Like all food over a long time it will deteriorate. Yes. The expiry date is usually printed on the couscous box. Couscous should be steamed two to three times. When properly cooked, the texture is light and fluffy; it should not be gummy or gritty. The couscous available to buy in most Western supermarkets has been pre-steamed and dried, the package directions usually instruct to add a little boiling water to it to make it ready for consumption. This method is quick and easy to prepare by placing the couscous in a bowl and pouring the boiling water or stock over the couscous, then covering the bowl tightly. The couscous swells and within a few minutes is ready to fluff with a fork and serve. Pre-steamed couscous takes less time to prepare than dried pasta or grains such as rice.
The traditional North African method is to use a steamer called a kiska:s in Tunisian Arabic or couscoussière in French. The base is a tall metal pot shaped rather like an oil jar in which the meat and vegetables are cooked in a stew. On top of the base a steamer sits where the couscous is cooked, absorbing the flavours from the stew. The lid to the steamer has holes around its edge so that steam can escape. It is also possible to use a pot with a steamer insert. If the holes are too big the steamer can be lined with damp cheesecloth. There is little archeological evidence of early use of couscous, mainly because the original couscoussière was probably made from organic material which would not survive.
In Algeria, Tunisia and Morocco, couscous is generally served with vegetables (carrots, turnips, etc.) cooked in a spicy or mild broth, and some meat (generally, chicken, lamb or mutton); in Morocco, couscous can also be topped with fish in a sweet sauce with raisins and caramelized onions; in some parts of Libya fish and squid are also used. The stew in Tunisia is red with a tomato and chili base, whereas in Morocco it is generally yellow.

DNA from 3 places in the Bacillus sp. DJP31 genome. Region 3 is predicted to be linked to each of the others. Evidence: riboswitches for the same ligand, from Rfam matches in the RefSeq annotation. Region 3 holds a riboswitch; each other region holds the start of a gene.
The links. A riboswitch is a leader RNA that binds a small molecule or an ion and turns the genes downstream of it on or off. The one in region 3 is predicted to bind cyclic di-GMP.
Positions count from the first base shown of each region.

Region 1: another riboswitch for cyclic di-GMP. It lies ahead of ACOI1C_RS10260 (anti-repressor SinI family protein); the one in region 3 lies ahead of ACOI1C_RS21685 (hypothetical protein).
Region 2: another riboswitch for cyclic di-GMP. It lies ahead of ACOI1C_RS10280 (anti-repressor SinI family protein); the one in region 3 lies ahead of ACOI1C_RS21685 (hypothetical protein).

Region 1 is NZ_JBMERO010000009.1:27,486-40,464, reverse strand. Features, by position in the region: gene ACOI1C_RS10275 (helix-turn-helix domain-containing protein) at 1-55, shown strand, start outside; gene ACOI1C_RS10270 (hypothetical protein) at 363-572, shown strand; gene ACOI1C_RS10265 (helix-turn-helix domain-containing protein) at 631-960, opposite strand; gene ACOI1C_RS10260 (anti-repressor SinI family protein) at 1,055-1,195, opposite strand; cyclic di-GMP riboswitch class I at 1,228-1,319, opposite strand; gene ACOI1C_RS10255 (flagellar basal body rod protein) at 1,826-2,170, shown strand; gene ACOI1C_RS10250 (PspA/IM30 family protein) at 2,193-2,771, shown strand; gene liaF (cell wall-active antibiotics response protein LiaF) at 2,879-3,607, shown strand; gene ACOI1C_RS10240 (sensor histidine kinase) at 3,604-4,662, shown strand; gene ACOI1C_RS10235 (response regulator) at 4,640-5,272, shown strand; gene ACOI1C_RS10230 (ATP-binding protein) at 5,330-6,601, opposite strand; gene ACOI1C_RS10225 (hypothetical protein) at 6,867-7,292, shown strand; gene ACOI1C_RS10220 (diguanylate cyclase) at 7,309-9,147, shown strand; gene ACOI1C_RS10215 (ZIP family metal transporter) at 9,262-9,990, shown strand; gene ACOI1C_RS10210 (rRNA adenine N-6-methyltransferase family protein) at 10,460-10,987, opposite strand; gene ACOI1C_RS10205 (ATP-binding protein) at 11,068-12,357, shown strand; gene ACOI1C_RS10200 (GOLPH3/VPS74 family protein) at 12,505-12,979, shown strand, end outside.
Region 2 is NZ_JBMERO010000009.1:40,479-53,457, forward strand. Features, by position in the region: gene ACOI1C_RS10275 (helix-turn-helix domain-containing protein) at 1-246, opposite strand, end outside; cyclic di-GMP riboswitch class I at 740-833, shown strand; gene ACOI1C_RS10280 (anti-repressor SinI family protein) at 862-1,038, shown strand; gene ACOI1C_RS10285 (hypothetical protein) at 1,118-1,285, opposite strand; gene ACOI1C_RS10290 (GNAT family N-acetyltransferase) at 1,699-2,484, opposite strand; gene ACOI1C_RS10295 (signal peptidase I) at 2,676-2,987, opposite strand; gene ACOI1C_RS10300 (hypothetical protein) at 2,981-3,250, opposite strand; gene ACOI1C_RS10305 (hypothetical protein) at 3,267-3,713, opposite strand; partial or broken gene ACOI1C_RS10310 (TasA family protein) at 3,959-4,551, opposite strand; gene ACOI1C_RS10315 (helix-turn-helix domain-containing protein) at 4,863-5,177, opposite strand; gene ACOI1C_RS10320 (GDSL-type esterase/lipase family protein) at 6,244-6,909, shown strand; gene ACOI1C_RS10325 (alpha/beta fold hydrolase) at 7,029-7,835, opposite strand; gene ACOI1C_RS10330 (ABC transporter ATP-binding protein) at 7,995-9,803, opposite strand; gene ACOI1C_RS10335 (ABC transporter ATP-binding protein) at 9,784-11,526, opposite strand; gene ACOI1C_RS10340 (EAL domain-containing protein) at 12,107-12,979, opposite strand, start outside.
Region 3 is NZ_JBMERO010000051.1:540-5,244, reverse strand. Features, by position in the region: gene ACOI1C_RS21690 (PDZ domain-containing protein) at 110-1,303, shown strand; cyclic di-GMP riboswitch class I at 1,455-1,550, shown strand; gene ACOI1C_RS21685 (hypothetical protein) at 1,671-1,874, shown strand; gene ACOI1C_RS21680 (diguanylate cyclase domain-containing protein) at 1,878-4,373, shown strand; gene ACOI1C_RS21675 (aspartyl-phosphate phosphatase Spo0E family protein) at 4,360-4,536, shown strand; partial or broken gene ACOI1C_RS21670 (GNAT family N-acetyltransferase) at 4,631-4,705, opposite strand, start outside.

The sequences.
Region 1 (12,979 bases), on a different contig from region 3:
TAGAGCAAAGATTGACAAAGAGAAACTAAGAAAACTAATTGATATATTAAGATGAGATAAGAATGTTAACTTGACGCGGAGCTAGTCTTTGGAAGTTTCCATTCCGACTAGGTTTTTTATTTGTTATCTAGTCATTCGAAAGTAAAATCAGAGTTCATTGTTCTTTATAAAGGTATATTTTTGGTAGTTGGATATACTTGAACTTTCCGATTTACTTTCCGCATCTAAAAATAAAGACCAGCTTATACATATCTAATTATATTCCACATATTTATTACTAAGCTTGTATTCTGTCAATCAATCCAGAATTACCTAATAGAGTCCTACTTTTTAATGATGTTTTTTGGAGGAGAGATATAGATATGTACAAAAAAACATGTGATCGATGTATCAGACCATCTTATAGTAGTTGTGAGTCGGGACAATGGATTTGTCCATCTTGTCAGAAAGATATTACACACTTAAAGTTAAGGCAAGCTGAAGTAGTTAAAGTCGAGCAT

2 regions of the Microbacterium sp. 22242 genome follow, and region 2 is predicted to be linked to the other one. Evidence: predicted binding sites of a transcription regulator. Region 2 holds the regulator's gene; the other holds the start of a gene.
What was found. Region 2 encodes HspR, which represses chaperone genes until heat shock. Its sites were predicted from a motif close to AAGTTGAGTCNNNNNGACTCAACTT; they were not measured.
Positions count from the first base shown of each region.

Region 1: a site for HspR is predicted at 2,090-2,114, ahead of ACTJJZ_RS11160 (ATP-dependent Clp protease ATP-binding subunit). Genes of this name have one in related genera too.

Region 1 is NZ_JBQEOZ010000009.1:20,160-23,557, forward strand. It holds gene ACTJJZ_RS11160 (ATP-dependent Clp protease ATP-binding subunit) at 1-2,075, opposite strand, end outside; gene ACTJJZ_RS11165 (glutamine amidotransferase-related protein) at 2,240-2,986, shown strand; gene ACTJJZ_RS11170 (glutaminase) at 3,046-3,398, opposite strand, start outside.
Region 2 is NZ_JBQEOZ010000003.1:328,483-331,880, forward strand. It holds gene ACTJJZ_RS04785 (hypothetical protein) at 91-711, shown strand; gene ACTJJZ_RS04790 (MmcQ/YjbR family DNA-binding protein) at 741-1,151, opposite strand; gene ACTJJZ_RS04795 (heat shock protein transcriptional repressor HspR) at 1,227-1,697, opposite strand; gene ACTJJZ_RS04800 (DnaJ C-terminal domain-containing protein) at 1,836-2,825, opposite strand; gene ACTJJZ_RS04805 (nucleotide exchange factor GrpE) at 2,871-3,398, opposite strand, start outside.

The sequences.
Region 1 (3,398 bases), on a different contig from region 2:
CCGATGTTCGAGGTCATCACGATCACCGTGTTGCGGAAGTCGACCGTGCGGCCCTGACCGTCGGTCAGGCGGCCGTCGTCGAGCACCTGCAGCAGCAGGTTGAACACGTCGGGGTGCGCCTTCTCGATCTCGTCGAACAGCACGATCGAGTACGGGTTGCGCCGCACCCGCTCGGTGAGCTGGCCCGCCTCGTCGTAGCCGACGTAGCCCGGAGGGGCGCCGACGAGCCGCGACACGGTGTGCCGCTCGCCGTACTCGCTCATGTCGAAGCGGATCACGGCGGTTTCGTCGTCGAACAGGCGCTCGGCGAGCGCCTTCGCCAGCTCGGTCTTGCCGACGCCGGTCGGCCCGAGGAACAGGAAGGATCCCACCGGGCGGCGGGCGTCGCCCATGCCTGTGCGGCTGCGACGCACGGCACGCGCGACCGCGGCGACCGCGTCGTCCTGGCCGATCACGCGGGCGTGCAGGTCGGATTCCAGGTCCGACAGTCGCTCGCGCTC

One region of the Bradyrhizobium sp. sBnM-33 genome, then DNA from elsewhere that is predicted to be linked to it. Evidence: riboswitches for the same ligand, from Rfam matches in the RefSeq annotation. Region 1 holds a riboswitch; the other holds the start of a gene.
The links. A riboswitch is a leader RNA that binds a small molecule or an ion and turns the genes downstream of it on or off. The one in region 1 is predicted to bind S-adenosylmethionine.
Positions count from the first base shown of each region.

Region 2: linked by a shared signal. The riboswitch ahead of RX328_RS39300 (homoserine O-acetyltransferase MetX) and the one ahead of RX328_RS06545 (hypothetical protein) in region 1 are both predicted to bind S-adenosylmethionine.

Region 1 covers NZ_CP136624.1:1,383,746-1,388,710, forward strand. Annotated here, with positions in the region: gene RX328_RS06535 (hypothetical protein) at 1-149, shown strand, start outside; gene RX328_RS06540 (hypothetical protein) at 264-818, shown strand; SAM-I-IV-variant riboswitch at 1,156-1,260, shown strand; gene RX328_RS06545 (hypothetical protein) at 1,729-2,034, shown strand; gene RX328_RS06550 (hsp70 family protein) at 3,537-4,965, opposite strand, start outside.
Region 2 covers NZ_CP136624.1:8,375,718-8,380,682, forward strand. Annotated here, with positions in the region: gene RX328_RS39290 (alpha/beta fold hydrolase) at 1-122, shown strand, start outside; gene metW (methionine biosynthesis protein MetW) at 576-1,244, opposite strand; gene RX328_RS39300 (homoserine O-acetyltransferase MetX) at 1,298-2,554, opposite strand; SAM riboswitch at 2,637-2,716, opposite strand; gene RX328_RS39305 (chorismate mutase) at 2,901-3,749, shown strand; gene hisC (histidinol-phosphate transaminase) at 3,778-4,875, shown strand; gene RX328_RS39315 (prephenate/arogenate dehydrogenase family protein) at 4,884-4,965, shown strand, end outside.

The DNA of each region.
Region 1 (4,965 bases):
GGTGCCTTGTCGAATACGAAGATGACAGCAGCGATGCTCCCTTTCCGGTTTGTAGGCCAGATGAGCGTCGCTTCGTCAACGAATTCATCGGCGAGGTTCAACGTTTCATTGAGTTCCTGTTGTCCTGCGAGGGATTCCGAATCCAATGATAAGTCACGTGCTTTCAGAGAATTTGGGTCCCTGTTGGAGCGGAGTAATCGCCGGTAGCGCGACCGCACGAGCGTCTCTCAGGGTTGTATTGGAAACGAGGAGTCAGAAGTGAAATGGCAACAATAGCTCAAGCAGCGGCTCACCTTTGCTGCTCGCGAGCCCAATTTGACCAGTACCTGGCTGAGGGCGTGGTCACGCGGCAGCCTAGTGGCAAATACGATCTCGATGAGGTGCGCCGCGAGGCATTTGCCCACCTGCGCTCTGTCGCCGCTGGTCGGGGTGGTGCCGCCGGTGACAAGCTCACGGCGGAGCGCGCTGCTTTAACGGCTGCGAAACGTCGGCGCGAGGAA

In Morocco it is also served, sometimes at the end of a meal or just by itself, as a delicacy called "Seffa". The couscous is usually steamed several times until it is very fluffy and pale in color. It is then sprinkled with almonds, cinnamon and sugar. Traditionally, this dessert will be served with milk perfumed with orange blossom water, or it can be served plain with buttermilk in a bowl as a cold light soup for supper.
The dish is now popular in former colonial power France, where the word "couscous" usually refers to couscous together with the stew. Packaged sets containing a box of quick-preparation couscous and a can of vegetables and, generally, meat are sold in French grocery stores and supermarkets. There are also recipes from Brazil that use boiled couscous molded into timbale with other ingredients. Cooked couscous or couscous exposed to moisture will after severly days just like any grain or pasta. But dried couscous should be safe to eat for several years altought it might lose its quality after a year. It is a pasta you know.
An "experation date" is the date by which a store must stop selling a product. That does not mean the product will spoil on that date. Take milk for example. You will know if it went bad by the smell with no doubt. Trust your senses the "experation date" is for the retailers. I don't think so.
I wouldn't eat it 2 years past expiration, but if it were 6 months out, I'd cook it and see how it tastes.
I've used dried beans past expiration, and they took longer to soak/cook, but they tasted good.
Good Luck. yes it does, quickly when you leave it outside and a little longer when you keep it in the fridge covered. eventually even water goes off when it' just left in the bottle
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